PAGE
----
The origins of privacy and how the privacy doctrine evolved in India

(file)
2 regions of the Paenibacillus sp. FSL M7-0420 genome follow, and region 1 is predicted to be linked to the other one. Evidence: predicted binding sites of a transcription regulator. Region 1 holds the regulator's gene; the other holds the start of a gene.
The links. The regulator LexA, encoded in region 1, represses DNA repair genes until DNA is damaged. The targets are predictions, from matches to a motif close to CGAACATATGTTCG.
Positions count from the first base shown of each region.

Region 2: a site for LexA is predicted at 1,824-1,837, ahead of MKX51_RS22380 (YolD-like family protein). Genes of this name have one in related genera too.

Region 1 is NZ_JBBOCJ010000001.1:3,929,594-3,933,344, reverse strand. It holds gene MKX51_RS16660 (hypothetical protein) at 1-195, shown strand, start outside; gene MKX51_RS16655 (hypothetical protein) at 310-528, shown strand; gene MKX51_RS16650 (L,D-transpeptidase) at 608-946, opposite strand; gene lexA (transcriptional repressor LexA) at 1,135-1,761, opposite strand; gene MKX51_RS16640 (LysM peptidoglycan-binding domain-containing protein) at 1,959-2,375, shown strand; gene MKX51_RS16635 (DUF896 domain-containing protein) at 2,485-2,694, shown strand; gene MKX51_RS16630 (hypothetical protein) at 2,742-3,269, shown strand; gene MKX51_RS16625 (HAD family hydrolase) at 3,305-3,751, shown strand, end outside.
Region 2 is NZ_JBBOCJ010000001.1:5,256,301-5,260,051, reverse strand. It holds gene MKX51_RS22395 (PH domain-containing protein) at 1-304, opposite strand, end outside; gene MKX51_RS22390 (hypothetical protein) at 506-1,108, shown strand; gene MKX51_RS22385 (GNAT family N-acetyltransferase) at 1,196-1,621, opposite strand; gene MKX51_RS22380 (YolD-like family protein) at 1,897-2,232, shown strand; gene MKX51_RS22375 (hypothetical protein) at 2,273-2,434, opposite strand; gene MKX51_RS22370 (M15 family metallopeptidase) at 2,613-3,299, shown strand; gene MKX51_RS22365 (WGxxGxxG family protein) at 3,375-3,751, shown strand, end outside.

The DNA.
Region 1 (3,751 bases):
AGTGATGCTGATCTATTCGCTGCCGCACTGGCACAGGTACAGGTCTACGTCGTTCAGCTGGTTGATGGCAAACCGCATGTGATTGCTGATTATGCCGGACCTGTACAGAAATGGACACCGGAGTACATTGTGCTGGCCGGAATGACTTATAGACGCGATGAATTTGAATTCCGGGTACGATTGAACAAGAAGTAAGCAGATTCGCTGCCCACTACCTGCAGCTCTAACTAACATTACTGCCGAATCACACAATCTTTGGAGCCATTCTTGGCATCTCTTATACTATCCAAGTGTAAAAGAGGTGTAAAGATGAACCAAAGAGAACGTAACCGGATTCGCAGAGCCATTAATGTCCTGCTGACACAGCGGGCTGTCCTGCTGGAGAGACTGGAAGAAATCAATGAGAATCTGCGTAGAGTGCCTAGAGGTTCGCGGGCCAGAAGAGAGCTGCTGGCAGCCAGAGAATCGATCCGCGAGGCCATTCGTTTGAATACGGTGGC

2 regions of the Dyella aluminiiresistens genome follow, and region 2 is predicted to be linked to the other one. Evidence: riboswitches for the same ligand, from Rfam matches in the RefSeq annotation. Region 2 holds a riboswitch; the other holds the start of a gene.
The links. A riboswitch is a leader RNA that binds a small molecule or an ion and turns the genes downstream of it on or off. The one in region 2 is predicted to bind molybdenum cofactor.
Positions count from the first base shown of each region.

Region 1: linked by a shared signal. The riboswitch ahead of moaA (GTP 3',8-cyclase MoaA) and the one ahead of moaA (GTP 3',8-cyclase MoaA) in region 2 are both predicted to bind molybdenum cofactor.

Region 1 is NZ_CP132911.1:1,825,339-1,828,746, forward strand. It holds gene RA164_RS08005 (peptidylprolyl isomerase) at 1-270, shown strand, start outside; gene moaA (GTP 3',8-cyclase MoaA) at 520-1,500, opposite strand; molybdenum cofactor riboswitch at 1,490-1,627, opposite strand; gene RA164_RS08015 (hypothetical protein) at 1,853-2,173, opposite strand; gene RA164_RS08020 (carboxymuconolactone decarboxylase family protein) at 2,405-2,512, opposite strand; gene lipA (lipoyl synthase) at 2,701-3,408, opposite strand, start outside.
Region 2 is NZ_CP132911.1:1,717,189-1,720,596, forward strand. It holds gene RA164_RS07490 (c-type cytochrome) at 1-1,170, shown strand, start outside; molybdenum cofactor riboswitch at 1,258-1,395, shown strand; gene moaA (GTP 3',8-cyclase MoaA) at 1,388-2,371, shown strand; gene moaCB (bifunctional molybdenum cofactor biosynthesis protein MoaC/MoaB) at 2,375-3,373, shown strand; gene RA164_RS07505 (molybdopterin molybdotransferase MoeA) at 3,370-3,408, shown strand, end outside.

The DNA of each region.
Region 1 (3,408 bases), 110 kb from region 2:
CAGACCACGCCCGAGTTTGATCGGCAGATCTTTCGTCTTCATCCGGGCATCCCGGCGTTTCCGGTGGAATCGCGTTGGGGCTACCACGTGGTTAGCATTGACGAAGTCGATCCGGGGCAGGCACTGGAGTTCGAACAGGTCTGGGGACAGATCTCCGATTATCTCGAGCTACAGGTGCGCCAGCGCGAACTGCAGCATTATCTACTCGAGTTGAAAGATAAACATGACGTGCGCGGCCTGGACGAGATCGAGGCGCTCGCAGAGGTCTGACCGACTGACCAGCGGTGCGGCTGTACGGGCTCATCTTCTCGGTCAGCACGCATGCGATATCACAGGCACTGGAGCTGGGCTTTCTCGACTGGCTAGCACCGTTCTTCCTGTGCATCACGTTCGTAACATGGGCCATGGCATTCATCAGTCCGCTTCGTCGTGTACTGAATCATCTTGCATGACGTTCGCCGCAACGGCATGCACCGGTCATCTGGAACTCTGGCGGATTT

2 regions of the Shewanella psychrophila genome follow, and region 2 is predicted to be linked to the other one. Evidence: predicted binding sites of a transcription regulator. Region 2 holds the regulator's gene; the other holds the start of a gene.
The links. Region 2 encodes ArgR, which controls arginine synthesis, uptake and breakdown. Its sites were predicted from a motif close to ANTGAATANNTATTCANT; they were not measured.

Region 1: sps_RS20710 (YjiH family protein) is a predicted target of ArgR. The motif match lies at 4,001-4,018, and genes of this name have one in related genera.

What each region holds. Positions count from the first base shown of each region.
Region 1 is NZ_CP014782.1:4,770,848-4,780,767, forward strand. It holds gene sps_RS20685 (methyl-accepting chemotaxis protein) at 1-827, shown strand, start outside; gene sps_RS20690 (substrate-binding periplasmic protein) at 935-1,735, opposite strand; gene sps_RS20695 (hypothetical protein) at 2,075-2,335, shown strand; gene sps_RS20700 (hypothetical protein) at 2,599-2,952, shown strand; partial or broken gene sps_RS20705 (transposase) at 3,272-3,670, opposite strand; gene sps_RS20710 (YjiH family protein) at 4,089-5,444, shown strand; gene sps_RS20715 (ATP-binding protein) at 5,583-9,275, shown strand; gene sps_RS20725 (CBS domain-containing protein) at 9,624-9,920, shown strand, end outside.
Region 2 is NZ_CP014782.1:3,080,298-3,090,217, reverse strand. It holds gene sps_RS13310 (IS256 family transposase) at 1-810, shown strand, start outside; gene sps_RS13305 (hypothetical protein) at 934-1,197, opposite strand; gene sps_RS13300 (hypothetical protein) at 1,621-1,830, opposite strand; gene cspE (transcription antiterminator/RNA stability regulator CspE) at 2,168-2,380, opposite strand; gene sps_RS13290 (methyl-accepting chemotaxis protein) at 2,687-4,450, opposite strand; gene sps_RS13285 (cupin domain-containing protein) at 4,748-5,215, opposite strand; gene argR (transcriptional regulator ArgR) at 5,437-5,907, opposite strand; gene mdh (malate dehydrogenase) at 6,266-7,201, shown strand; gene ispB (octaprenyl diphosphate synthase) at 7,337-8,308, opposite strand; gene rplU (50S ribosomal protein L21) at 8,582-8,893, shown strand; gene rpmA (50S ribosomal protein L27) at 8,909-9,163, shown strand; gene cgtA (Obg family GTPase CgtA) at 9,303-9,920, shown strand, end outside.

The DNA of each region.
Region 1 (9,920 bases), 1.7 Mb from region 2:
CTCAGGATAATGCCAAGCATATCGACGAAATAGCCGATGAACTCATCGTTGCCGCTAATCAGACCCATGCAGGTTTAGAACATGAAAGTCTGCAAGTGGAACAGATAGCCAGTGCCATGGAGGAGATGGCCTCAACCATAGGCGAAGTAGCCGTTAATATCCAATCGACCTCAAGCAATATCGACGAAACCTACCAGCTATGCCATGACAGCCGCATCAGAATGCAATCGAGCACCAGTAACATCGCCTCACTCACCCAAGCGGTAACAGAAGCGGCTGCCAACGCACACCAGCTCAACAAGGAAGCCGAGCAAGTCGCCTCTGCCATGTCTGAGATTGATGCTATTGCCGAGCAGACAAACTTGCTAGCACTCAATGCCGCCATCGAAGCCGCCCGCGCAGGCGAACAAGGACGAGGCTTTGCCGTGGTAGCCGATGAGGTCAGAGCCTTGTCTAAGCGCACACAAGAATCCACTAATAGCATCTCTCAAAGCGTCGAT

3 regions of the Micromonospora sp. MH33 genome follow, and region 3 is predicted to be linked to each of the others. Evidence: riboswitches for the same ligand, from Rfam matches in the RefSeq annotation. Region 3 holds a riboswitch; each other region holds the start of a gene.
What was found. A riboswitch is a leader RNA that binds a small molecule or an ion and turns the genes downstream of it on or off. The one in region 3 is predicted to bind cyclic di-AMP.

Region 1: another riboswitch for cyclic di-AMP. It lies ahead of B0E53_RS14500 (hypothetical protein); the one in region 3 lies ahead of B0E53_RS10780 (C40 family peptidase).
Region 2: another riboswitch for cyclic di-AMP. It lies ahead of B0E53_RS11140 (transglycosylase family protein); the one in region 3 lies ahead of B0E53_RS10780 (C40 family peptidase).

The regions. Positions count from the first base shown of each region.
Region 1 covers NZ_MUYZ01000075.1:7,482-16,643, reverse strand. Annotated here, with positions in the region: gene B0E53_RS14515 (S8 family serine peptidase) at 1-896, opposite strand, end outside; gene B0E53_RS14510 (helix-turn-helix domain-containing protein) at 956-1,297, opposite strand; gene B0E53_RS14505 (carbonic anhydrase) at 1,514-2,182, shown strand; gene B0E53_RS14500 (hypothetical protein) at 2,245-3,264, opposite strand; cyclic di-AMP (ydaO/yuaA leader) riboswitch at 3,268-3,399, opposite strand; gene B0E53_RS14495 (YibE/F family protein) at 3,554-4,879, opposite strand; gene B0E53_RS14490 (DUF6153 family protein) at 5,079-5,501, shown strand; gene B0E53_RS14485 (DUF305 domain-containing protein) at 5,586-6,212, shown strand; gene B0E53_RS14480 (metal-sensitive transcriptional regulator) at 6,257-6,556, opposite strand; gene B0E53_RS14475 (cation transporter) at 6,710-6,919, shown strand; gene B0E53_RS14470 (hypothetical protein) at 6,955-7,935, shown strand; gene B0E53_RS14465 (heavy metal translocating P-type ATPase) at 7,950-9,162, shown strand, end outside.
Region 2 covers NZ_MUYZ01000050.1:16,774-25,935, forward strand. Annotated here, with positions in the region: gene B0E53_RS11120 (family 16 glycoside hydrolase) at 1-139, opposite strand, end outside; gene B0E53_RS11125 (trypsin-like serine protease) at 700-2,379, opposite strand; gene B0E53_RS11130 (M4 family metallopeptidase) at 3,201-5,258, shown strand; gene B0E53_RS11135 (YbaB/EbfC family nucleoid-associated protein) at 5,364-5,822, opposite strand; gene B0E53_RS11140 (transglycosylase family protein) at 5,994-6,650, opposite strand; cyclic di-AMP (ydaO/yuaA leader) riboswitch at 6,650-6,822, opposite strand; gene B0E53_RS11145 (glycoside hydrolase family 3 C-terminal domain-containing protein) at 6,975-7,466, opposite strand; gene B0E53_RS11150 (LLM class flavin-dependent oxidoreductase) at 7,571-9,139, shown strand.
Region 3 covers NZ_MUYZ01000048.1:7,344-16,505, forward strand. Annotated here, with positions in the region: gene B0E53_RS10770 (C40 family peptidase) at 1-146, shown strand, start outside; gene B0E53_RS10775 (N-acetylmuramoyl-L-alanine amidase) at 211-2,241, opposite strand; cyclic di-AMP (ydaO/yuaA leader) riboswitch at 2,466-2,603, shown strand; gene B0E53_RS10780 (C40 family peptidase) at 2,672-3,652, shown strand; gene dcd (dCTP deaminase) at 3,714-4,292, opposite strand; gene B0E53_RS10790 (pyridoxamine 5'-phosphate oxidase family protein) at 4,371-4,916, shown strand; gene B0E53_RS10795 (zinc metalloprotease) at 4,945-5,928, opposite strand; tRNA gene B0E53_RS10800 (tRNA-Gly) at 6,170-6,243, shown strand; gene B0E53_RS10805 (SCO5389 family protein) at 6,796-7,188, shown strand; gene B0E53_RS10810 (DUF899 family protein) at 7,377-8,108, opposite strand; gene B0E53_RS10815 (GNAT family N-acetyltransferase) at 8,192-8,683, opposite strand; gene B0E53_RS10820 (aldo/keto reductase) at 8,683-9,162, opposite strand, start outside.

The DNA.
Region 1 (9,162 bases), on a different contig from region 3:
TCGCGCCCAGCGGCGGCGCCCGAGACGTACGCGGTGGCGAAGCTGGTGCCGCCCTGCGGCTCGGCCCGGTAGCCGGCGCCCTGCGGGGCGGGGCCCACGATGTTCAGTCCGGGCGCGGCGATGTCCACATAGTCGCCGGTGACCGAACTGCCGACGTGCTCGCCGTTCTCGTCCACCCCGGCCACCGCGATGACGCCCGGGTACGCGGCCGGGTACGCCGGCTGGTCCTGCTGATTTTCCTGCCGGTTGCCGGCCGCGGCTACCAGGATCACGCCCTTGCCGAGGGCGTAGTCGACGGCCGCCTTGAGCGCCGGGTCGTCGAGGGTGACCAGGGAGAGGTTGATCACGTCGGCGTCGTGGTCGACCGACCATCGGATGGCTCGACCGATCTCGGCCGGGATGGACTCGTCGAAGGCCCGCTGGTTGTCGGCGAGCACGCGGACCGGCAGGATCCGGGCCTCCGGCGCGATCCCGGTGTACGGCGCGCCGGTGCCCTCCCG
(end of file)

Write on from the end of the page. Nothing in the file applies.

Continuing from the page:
After revisiting the case law on privacy, the Supreme Court looked into the origins of privacy, natural and inalienable rights, comparative law on privacy from the UK, US, South Africa, Canada, and the EU, along with a focus on the Indian Constitution, how the privacy doctrine evolved in India, and India’s commitments under International law among other things. After recounting Aristotle’s learnings, William Blackstone’s Commentaries on the Laws of England, John Stuart Mill’s “On Liberty,” James Madison’s Essay on Property, and Samuel D Warren’s and Louis Brandeis’ “The Right to Privacy” Harvard Law Review Article from 1890, the Indian Supreme Court noted that the texts had one thing in common, i.e., the basic need of every individual to live with dignity, be it during urbanization and economic development or during an age where technological change continuously “threaten to place the person into public gaze and portend to submerge the individual into a seamless web of inter-connected lives.” The Court also noted that the idea that individuals can have rights against the State that are prior to rights created by explicit legislation has been developed by Ronald Dworkin in “Taking Rights Seriously.” The Supreme Court then went on to delve into a case called “Gobind,” where the Court held that “[a]ny right to privacy must encompass and protect the personal intimacies of the home, the family, marriage, motherhood, procreation and child rearing.” But the Supreme Court remained unimpressed with this line of thinking because it claimed that the judgment in Gobind did not contain a clear statement of principle by the Court of the existence of an independent right of privacy or of such a right being an emanation from explicit constitutional guarantees. The Supreme Court went on to perform a comprehensive analysis of precedent, spanning several judgments and eventually concluded that the constitutional right to privacy and its limitations have proceeded on a case to case basis, each precedent seeking to build upon and follow the previous formulations. The doctrinal foundation essentially rests upon the trilogy of Sharma –Singh – Gobind upon which subsequent decisions have contributed. Finally, the court concluded that the right to privacy in India had been traced in decisions which were decided in 1954, 1964, and 1975 respectively. More than 40 years have passed since the last decision and technology has led to unprecedented developments in today’s world. And the Supreme Court alluded to as much in its 547-page decision.